This morning, CBC’s Morning North program ran an interview I did with host Marcus Schwabe about the proposal from the Ontario Premier’s Advisory Council on Government Assets, chaired by Ed Clark, which last week issued an interim report proposing in part restructuring and privatizing parts of the Crown-own electricity wires company Hydro One.
Here is a link to that interview.
The interim report of the Advisory Council, called “Retain & Gain: Making Ontario’s Assets Work Better for Taxpayers and Consumers” is available here.
I support privatization of government-owned electricity assets as a means to diversify the available pool of skills to developing Ontario electricity future and also as a means to reduce the role of politics in decision making within the sector. Although general in agreement with the aims of the Advisory Council, I remain concerned that the report does not address the implications of potential privatization of Hydro One assets for the defeasance of the stranded debt left over from the old Ontario Hydro. The report headlines the Advisory Council’s proposal to transfer what might become billions of dollars of value from power assets to other government spending initiatives without acknowledging that all the ongoing profits from those power assets are already earmarked for debt reduction. Ontario ratepayers should demand that the proceeds of any sale of Hydro One assets be used to pay down the government’s electricity debts held by the provincial Crown corporation Ontario Electricity Financial Corporation (OEFC). That persistent debt is the reason we all pay the “Debt Reduction Charge”. (The Ontario government once promised that Debt Reduction Charge would no longer be necessary after 2010.)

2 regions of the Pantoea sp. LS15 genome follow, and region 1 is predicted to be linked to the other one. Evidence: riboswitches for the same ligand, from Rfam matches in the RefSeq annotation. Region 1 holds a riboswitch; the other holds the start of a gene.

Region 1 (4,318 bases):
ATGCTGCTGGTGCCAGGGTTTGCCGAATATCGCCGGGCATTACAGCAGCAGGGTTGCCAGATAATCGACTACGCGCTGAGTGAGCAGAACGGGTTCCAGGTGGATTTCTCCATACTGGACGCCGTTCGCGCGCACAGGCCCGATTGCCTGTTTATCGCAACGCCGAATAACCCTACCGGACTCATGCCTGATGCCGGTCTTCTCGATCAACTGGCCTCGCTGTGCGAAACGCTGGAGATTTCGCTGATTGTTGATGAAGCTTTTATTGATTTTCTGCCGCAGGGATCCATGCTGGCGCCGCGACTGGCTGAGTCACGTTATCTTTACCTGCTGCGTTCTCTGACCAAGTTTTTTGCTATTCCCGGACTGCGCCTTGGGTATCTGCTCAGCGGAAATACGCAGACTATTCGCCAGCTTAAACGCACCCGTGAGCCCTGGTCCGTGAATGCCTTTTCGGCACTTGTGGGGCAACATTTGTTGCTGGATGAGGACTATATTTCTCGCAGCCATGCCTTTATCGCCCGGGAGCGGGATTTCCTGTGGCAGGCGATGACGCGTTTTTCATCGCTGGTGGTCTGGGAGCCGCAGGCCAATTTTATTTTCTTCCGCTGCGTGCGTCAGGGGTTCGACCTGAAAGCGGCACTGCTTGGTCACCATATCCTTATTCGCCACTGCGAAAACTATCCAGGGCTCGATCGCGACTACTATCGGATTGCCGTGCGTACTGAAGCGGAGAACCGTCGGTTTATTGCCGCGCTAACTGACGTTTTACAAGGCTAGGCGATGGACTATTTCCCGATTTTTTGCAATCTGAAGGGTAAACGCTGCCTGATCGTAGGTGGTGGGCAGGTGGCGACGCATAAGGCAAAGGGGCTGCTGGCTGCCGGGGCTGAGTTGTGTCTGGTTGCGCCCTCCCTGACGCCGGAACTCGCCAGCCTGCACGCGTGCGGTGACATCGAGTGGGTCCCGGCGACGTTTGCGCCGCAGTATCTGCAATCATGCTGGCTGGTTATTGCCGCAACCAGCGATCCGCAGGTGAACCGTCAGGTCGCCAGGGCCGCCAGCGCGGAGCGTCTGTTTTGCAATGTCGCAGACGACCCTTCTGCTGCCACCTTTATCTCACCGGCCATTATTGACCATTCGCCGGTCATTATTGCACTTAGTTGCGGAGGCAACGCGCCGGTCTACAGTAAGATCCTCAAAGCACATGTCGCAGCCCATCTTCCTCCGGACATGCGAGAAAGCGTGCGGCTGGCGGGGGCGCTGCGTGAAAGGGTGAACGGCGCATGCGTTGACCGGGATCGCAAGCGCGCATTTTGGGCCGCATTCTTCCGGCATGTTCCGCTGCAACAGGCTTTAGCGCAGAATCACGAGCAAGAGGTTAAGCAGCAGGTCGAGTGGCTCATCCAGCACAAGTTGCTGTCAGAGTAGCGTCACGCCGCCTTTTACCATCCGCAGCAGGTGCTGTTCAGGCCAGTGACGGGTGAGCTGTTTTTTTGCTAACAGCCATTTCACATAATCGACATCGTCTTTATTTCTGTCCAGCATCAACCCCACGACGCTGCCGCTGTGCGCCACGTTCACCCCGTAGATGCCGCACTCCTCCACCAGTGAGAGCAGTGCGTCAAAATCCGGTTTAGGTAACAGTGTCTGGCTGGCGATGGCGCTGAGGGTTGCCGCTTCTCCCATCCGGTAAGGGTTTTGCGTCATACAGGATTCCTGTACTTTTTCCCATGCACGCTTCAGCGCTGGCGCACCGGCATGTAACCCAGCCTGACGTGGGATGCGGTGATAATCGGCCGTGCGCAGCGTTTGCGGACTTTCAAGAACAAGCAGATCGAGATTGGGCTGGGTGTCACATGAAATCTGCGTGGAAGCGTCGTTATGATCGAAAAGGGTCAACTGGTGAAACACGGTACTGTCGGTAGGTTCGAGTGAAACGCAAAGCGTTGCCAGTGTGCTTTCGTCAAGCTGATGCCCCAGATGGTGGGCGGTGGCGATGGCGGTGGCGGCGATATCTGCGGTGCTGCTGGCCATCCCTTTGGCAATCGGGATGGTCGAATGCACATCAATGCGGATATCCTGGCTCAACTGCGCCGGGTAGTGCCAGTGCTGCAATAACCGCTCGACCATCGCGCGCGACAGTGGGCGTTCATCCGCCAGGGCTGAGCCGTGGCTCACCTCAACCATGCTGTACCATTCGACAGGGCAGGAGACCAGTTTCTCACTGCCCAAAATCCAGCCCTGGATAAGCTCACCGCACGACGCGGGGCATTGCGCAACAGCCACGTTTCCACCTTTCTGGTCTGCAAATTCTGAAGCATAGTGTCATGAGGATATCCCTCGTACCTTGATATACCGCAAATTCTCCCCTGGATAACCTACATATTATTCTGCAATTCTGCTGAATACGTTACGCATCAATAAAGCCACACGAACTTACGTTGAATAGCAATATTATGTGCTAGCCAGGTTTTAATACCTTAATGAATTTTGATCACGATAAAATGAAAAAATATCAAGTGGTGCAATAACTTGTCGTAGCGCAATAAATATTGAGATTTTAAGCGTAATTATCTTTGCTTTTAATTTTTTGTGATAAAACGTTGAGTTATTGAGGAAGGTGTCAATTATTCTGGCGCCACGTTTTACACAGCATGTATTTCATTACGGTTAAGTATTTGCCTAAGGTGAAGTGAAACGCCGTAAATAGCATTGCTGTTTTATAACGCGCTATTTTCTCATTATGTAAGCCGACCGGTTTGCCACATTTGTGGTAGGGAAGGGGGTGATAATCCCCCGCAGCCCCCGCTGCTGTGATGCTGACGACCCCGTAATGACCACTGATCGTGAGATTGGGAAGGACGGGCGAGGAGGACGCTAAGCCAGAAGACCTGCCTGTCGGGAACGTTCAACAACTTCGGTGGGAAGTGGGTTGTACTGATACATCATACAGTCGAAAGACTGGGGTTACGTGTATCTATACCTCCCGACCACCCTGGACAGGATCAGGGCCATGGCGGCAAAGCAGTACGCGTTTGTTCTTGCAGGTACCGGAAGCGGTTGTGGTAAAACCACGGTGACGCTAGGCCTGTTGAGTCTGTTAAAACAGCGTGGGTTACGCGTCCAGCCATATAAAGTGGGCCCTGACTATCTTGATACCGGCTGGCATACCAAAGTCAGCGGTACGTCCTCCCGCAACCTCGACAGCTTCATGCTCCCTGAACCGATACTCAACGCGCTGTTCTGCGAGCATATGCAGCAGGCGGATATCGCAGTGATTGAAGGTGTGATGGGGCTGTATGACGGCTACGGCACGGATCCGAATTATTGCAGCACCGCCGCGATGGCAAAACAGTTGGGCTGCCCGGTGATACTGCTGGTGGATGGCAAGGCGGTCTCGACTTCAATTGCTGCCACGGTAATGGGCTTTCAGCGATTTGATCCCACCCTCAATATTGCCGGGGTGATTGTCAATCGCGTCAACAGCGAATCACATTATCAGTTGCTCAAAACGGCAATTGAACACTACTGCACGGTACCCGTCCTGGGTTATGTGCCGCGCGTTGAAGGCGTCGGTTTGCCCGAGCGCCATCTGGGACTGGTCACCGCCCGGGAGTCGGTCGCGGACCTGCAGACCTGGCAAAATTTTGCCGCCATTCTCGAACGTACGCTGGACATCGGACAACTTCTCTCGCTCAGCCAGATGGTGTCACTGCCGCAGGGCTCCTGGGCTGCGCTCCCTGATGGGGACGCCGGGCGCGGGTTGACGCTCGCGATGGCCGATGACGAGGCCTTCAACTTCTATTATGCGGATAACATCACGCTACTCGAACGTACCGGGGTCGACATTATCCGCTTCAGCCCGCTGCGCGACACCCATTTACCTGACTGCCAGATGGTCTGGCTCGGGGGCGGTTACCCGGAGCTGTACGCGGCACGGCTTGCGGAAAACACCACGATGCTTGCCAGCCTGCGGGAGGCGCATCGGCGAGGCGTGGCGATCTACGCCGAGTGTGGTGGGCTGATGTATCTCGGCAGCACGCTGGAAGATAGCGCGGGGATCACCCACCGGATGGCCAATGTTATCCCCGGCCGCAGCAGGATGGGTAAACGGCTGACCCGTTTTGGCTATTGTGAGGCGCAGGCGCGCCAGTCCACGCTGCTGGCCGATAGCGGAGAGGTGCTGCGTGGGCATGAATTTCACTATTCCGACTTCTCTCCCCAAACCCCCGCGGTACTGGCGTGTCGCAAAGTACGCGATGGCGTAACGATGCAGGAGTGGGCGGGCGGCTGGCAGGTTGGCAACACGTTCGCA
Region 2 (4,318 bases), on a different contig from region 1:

The interview also touches on potential efficiency gains that might arise from restructuring power distribution utilities in the province and the difficult problem of mitigating the burden consumers bear of excessive utility wage, pension and benefits costs and the barriers to moving toward more competitive compensation levels.
It was beyond the scope of the interview, but I believe that the provincial government should facilitate the sale of municipally-owned distribution utilities. Today, municipally-owned utilities pay taxes as if they were privately owned businesses but all of the tax revenue is earmarked for servicing debt held by OEFC. Should those assets be sold to private owners, the federal portion of the corporate tax would “leak” to the federal government, thereby cutting off some of some of OEFC’s revenue. Since OEFC has no source of funds except consumers, any shortfalls force OEFC to shift more burden onto ratepayers. If the federal and provincial governments were interested in promoting the long term efficiency of the provincial power system, they would do well to negotiate a tax sharing agreement with the objective of protecting a reasonable share of OEFC’s revenues from the effects of private purchases of municipal utility assets.